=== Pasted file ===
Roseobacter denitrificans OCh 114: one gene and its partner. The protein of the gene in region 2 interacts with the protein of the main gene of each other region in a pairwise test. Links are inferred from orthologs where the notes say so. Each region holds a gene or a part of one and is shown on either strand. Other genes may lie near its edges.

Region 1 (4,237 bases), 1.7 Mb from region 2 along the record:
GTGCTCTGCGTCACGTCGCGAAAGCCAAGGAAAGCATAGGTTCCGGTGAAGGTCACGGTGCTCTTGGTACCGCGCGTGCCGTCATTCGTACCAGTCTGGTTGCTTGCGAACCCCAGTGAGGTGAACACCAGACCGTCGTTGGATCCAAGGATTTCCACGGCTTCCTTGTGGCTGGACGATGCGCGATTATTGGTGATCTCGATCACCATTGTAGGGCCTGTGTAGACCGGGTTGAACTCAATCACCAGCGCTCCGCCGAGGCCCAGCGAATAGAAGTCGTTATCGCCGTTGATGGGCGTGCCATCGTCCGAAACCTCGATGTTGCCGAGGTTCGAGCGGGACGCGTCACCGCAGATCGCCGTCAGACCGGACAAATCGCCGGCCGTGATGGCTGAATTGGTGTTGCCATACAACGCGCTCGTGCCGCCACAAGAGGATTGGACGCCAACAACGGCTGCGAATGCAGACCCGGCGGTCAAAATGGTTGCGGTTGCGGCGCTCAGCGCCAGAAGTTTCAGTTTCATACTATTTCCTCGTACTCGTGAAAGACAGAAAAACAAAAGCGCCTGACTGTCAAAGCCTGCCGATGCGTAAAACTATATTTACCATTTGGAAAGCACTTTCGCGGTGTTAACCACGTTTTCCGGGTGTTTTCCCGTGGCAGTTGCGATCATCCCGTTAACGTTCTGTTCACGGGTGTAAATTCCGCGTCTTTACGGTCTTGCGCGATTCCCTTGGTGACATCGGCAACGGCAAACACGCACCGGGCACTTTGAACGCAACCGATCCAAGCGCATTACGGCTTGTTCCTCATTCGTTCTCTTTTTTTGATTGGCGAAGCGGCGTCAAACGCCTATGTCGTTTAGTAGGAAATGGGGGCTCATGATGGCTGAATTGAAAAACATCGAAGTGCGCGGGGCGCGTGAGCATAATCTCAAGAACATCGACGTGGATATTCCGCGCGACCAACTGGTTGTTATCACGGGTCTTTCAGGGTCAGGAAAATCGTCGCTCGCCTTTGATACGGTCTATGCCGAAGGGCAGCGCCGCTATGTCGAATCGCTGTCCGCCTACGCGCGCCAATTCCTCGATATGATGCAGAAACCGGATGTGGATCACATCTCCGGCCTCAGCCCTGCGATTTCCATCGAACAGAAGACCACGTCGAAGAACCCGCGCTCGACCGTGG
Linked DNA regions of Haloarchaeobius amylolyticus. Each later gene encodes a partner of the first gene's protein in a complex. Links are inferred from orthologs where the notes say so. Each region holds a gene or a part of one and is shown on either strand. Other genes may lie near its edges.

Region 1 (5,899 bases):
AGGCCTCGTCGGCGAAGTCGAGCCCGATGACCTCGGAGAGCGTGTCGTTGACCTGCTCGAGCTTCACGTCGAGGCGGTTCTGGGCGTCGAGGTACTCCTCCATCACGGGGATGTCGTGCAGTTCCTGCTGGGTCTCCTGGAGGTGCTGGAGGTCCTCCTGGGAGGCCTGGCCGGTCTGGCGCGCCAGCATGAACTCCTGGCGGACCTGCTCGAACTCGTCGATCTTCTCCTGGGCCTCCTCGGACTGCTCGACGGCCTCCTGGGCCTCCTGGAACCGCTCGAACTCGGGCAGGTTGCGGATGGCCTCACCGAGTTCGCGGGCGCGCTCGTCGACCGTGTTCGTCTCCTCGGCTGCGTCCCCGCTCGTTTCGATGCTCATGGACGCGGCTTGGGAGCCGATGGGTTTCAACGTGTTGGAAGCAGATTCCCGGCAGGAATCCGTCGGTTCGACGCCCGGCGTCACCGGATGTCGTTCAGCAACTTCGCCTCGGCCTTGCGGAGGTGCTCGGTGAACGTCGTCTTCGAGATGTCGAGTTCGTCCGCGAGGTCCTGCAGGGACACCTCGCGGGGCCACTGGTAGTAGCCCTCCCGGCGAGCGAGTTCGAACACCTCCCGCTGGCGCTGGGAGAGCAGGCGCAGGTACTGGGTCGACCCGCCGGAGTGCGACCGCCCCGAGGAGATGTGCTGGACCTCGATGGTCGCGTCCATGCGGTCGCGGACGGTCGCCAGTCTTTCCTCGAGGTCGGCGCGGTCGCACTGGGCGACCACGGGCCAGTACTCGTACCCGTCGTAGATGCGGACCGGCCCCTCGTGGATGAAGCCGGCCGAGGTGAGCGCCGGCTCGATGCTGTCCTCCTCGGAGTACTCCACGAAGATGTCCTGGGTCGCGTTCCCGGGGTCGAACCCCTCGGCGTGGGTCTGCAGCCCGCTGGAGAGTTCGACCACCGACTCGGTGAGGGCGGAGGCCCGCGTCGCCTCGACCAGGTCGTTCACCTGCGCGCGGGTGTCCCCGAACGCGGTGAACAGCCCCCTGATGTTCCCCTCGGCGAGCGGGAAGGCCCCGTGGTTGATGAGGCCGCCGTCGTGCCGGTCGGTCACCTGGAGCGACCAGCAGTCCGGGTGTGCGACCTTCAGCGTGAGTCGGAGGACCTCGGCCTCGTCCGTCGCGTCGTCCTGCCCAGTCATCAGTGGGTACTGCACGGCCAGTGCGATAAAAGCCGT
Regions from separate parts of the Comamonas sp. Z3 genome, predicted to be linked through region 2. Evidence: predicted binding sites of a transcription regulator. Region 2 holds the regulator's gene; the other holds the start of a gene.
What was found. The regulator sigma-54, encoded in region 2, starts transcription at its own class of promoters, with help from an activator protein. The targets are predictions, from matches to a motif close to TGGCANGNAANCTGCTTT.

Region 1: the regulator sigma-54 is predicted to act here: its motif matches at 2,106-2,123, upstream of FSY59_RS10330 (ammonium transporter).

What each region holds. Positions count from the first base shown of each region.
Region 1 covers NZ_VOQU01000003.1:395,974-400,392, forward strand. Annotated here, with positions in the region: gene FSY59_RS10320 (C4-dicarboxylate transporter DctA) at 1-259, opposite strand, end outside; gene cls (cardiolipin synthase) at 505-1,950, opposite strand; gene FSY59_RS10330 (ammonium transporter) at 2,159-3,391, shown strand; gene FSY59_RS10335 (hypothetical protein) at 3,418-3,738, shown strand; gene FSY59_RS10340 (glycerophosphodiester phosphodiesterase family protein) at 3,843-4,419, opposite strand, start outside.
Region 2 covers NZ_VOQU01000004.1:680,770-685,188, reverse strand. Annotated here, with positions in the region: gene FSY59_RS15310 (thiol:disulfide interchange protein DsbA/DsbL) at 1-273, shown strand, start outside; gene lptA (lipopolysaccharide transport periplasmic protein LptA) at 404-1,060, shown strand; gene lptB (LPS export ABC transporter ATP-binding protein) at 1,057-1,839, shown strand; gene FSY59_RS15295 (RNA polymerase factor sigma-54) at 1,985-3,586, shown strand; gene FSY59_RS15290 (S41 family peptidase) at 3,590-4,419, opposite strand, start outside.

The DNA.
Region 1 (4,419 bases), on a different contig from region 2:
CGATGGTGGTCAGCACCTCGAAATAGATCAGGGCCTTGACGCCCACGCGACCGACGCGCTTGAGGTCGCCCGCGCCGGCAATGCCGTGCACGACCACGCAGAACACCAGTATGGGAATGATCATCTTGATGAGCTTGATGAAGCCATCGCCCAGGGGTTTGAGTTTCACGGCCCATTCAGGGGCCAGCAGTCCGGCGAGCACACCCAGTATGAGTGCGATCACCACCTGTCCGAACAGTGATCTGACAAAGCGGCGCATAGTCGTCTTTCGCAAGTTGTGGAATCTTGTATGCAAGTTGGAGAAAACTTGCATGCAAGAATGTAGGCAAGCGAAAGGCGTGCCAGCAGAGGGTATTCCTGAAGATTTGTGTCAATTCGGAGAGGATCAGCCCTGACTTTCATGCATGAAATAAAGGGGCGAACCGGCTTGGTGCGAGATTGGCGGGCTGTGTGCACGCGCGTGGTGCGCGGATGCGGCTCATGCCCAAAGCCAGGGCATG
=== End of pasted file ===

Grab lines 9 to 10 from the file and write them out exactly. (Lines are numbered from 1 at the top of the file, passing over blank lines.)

Region 1: the regulator sigma-54 is predicted to act here: its motif matches at 2,106-2,123, upstream of FSY59_RS10330 (ammonium transporter).

What each region holds. Positions count from the first base shown of each region.